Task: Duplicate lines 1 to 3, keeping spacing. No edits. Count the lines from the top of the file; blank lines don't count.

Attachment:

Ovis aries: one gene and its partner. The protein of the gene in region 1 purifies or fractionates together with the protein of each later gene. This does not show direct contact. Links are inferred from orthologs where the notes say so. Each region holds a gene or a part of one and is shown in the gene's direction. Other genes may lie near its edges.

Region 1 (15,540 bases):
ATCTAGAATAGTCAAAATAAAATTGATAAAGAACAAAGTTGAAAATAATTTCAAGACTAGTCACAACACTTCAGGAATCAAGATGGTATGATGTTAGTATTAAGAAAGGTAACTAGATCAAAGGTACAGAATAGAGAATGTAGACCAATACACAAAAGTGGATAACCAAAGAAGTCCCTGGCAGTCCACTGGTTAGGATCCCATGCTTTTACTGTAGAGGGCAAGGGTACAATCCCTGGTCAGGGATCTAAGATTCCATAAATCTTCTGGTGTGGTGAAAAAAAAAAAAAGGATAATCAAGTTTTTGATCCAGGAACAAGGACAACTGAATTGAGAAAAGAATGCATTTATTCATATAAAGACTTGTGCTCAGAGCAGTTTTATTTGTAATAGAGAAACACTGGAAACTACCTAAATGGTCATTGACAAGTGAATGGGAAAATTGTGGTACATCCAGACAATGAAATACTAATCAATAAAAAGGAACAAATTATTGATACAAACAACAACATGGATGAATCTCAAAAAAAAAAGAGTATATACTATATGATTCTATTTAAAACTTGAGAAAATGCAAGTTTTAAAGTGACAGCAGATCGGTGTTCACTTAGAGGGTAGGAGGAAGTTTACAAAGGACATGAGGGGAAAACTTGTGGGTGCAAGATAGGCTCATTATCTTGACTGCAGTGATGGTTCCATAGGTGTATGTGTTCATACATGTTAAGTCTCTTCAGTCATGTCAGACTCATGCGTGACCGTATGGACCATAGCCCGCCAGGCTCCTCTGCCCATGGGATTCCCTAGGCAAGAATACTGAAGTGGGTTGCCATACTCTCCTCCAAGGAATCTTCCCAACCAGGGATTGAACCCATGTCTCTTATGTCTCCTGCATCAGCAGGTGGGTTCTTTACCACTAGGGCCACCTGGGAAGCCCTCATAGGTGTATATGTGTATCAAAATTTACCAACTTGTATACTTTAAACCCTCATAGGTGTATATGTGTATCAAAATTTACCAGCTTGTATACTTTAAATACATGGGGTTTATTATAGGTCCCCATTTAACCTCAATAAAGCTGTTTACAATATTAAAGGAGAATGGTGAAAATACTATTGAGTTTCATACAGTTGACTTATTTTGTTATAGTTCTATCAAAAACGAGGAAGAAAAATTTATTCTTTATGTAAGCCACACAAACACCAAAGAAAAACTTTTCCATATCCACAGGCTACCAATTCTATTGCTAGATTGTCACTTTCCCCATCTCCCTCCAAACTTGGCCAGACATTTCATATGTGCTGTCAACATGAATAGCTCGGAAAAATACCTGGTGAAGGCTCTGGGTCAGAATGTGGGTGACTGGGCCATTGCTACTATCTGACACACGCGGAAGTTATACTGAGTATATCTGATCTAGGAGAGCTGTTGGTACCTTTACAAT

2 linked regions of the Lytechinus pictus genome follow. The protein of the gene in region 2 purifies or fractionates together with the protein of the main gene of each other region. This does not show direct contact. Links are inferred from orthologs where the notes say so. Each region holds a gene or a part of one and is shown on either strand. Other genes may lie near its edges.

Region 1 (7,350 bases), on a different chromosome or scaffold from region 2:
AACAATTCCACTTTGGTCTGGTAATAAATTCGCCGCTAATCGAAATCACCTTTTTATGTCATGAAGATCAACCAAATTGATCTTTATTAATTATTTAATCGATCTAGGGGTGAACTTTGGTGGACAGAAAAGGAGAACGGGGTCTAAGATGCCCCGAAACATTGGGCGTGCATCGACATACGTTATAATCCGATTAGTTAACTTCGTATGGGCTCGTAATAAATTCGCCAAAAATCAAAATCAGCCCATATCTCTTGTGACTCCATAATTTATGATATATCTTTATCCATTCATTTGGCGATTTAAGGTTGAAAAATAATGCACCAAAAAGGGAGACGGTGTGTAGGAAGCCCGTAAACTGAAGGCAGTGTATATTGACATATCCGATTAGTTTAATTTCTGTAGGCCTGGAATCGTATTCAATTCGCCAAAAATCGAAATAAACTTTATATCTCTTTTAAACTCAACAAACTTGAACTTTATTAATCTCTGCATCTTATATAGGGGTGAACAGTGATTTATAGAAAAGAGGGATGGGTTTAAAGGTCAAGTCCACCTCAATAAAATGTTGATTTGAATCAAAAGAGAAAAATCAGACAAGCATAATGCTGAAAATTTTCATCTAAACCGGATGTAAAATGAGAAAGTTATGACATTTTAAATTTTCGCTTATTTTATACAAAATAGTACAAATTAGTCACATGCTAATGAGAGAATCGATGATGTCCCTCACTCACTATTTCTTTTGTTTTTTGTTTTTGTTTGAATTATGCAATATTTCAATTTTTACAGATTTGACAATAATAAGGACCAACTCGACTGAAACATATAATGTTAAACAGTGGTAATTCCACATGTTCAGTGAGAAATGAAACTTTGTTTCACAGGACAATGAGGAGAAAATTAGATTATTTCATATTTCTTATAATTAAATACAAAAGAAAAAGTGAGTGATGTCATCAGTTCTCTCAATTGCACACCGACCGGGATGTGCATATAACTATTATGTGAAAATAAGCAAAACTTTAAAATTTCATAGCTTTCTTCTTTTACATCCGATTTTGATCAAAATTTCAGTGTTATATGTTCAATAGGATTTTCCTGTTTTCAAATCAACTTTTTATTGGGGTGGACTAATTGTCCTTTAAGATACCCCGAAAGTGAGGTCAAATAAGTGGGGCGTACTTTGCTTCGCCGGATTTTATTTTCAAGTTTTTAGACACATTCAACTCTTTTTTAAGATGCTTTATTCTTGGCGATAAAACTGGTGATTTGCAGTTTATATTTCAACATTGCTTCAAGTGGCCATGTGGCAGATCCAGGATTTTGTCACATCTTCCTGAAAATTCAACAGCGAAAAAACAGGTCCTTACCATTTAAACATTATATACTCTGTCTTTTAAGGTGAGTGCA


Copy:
Ovis aries: one gene and its partner. The protein of the gene in region 1 purifies or fractionates together with the protein of each later gene. This does not show direct contact. Links are inferred from orthologs where the notes say so. Each region holds a gene or a part of one and is shown in the gene's direction. Other genes may lie near its edges.

Region 1 (15,540 bases):
ATCTAGAATAGTCAAAATAAAATTGATAAAGAACAAAGTTGAAAATAATTTCAAGACTAGTCACAACACTTCAGGAATCAAGATGGTATGATGTTAGTATTAAGAAAGGTAACTAGATCAAAGGTACAGAATAGAGAATGTAGACCAATACACAAAAGTGGATAACCAAAGAAGTCCCTGGCAGTCCACTGGTTAGGATCCCATGCTTTTACTGTAGAGGGCAAGGGTACAATCCCTGGTCAGGGATCTAAGATTCCATAAATCTTCTGGTGTGGTGAAAAAAAAAAAAAGGATAATCAAGTTTTTGATCCAGGAACAAGGACAACTGAATTGAGAAAAGAATGCATTTATTCATATAAAGACTTGTGCTCAGAGCAGTTTTATTTGTAATAGAGAAACACTGGAAACTACCTAAATGGTCATTGACAAGTGAATGGGAAAATTGTGGTACATCCAGACAATGAAATACTAATCAATAAAAAGGAACAAATTATTGATACAAACAACAACATGGATGAATCTCAAAAAAAAAAGAGTATATACTATATGATTCTATTTAAAACTTGAGAAAATGCAAGTTTTAAAGTGACAGCAGATCGGTGTTCACTTAGAGGGTAGGAGGAAGTTTACAAAGGACATGAGGGGAAAACTTGTGGGTGCAAGATAGGCTCATTATCTTGACTGCAGTGATGGTTCCATAGGTGTATGTGTTCATACATGTTAAGTCTCTTCAGTCATGTCAGACTCATGCGTGACCGTATGGACCATAGCCCGCCAGGCTCCTCTGCCCATGGGATTCCCTAGGCAAGAATACTGAAGTGGGTTGCCATACTCTCCTCCAAGGAATCTTCCCAACCAGGGATTGAACCCATGTCTCTTATGTCTCCTGCATCAGCAGGTGGGTTCTTTACCACTAGGGCCACCTGGGAAGCCCTCATAGGTGTATATGTGTATCAAAATTTACCAACTTGTATACTTTAAACCCTCATAGGTGTATATGTGTATCAAAATTTACCAGCTTGTATACTTTAAATACATGGGGTTTATTATAGGTCCCCATTTAACCTCAATAAAGCTGTTTACAATATTAAAGGAGAATGGTGAAAATACTATTGAGTTTCATACAGTTGACTTATTTTGTTATAGTTCTATCAAAAACGAGGAAGAAAAATTTATTCTTTATGTAAGCCACACAAACACCAAAGAAAAACTTTTCCATATCCACAGGCTACCAATTCTATTGCTAGATTGTCACTTTCCCCATCTCCCTCCAAACTTGGCCAGACATTTCATATGTGCTGTCAACATGAATAGCTCGGAAAAATACCTGGTGAAGGCTCTGGGTCAGAATGTGGGTGACTGGGCCATTGCTACTATCTGACACACGCGGAAGTTATACTGAGTATATCTGATCTAGGAGAGCTGTTGGTACCTTTACAAT